History of Big Data

Instructor: Kaitlin Oglesby
Big data is one of the most popular buzzwords in business, but where did it come from? This lesson explains the history of big data, from the time when data became economical until today.

History of Big Data

A few years ago, you rarely heard the words big data mentioned. Today, it seems to be all that many companies can talk about. Everything short of the meaning of life seems to be there waiting in big data, waiting only for the right researcher or analyst to ask the right question at the right time. However, we didn't get to this point of data usage overnight. That said, it has been a relatively short few years. In this lesson, we'll look at the history of big data.

Switching to Digital

Computers had been around a number of years by the time 1996 came around. In fact, by that point, a number of households had started to purchase them, whether as a replacement for a word processor or as an early way to access the internet. But 1996 is important for big data for one particular reason - in this year, it became as cost efficient to store data digitally as it was to store it on paper. Suddenly, there was an economic incentive to digitize information. By the next year, so much data was being digitized that some theorized that much of it would never be seen again once it was recorded. However, that didn't stop us from recording practically everything in digital form.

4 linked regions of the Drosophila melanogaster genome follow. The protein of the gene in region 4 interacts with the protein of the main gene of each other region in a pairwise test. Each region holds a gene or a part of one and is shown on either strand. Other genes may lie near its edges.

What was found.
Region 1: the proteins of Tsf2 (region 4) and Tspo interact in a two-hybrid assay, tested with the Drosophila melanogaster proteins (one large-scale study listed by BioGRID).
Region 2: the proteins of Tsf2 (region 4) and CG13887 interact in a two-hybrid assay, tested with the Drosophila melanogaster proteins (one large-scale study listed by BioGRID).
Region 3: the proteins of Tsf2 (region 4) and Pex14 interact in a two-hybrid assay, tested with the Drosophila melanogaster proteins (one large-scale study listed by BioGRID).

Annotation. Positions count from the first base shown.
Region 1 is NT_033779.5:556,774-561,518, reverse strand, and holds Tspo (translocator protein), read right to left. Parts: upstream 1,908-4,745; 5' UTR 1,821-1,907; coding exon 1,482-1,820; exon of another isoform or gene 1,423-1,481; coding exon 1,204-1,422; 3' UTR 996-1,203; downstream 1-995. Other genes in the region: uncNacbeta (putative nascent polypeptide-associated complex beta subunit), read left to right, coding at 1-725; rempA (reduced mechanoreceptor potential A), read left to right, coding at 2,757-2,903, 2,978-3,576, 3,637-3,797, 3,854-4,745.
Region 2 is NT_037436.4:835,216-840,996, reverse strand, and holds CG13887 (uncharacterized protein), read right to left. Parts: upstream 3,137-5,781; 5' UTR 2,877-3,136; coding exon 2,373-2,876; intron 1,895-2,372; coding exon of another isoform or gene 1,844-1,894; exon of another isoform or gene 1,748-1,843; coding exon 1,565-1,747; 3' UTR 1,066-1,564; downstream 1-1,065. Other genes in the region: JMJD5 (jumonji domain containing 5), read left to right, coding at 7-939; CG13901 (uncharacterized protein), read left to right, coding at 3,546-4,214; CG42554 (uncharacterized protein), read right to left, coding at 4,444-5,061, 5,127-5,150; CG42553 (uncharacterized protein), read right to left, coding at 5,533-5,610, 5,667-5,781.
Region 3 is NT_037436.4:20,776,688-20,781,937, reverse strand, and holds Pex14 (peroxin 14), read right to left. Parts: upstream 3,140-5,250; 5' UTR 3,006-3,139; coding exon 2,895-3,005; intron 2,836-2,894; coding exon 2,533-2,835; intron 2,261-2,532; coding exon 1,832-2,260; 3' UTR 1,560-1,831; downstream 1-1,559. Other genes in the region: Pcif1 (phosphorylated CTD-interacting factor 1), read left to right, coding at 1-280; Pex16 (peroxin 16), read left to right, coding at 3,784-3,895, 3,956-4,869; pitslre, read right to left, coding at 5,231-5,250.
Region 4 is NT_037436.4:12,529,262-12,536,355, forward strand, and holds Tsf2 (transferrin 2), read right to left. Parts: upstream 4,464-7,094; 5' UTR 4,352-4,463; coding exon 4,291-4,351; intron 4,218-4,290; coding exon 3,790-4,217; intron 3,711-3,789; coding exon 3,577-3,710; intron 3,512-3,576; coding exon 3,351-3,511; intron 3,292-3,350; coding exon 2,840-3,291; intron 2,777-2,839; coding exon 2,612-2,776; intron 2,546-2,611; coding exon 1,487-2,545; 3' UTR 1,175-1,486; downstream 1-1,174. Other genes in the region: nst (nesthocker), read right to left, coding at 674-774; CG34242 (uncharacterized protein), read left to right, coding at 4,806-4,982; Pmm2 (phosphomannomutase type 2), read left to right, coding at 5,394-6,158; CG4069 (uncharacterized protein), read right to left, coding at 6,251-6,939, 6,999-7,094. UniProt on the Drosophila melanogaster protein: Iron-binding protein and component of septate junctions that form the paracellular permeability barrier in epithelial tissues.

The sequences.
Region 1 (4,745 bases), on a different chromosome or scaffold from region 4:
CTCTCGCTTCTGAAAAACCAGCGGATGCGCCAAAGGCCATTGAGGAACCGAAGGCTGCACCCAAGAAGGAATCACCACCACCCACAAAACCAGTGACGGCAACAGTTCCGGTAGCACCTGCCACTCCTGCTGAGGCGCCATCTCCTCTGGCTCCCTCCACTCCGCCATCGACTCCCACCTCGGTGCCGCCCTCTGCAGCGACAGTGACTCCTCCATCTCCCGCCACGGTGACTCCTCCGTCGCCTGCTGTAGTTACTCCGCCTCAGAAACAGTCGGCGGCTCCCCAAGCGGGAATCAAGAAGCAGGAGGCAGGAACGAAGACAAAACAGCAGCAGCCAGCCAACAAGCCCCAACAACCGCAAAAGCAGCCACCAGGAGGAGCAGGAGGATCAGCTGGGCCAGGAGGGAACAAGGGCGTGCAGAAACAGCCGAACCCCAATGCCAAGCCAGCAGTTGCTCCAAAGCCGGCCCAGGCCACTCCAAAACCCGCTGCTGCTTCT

Growth of the Internet

In the next few years, the internet began to change in a major way. With the transition from phone lines to DSL, and later cable internet, connections that were always on meant that data could be accessed more reliably no matter where it was. While early digital data had involved saving information to hard drives, CD-ROMs, or even floppy disks, now information could be stored on servers that were easy to access no matter where you were.

Social Media

It wasn't until 2004 that the full realization of this development was reached. In that year, Facebook launched, and in the coming years it would transform from a way for college students to get to know one another to a massive collection of data that individuals could post, comment on, and generally interact with. These interactions became a gold mine of useful data for researchers who were able to compile and use it. This was even more true as other social media platforms became commonplace.

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